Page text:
an imaging

*voxel* must be considered. In
this study on healthy human brain, we investigate (a) whether the FM model can
effectively characterize diffusion behavior at a scale of an imaging voxel, and
(b) whether the FM model offers an advantage over the CTRW model.

### Theory

The anomalous diffusion-induced signal attenuation, for a
Stejskal-Tanner diffusion gradient with a pulse width of δ and a lobe
separation of ∆, is described by Eqs. (1) and (2) for the CTRW [11,12] and FM
models (with simplifications on the expression in [1]), respectively.
$$S/S_{0}=E_{\alpha}\left(-\left(bD_{m}\right)^{\beta}\right)(1)$$
$$S/S_{0}=exp\left(-\eta^{'}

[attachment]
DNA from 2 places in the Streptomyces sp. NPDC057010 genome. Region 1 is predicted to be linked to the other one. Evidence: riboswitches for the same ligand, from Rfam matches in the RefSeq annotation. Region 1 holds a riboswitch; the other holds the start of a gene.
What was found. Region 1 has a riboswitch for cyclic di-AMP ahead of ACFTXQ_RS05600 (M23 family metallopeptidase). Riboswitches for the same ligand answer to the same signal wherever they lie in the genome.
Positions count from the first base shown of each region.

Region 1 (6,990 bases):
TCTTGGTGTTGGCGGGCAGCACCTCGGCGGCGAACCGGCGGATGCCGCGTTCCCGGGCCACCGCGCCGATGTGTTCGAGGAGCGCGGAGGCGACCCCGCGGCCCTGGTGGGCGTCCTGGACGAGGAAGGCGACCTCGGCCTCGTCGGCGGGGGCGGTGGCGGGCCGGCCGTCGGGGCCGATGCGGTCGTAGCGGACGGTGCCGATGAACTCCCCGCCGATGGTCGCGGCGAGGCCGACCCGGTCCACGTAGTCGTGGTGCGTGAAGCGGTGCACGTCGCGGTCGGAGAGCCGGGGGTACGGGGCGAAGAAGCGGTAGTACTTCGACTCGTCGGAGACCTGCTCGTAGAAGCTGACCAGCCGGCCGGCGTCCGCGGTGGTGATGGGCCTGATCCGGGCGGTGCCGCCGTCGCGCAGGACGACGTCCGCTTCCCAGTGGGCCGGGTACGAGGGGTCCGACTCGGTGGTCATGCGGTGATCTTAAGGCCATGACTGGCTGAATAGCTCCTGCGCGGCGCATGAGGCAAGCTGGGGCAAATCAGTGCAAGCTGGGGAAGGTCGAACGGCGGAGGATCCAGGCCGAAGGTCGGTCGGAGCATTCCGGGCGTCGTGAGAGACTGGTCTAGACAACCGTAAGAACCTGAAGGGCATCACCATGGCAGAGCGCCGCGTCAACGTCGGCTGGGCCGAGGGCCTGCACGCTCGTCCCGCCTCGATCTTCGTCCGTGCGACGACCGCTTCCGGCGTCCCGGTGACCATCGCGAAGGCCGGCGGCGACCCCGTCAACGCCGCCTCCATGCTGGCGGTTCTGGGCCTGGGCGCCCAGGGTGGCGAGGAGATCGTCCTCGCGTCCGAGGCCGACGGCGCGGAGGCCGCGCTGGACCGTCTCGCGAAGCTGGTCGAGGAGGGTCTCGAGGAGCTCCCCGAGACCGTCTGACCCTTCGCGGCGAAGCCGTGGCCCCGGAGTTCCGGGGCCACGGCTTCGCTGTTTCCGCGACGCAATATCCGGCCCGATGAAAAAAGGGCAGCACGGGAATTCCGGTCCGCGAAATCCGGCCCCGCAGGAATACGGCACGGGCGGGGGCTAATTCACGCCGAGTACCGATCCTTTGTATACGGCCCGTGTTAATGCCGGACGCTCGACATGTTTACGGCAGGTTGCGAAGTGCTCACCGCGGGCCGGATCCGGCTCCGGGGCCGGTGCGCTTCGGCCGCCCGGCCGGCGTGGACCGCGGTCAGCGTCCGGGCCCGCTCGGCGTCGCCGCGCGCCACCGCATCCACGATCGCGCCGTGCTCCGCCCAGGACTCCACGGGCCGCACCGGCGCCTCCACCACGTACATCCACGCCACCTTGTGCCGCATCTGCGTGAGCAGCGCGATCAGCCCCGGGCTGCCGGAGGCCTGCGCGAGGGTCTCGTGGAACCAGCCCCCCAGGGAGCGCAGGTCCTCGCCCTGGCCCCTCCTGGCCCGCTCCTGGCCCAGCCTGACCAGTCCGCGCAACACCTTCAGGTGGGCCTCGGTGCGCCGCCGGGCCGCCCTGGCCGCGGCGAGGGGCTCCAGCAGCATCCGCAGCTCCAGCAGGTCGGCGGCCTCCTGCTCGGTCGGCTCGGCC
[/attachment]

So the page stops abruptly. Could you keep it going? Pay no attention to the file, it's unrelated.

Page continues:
D_{fm}b^{\varphi/2}\left(\triangle-\frac{\delta}{3}\right)^{-\frac{\varphi}{2}}\delta^{\varphi+\psi}\delta^{-\varphi}\right) (2)$$
In
Eqs. (1) and (2), *D*_{m} and *D*_{fm} are the
anomalous diffusion coefficient for the corresponding model. The parameters *α* and *β* are
temporal and spatial diffusion heterogeneity parameters, and *φ* and *ψ* are
the parameters governing the variance and correlation properties of the
diffusion process’ increments. Eα is a Mittag-Leffler function and
the dimensionless is a function of *φ*, *ψ*,
δ, ∆, etc. to express *D*_{fm} in mm^{2}/sec. In this general formulation, the FM model has four distinct
cases, Brownian, Levy, fractional Brownian, and fractional Levy motions,
corresponding to different *φ* and *ψ* values
[2].

### Methods

Subjects and image
acquisition: This
study involved two groups of healthy subjects: young group (YG) (

*n*=6; 29-44 years-old) and elderly group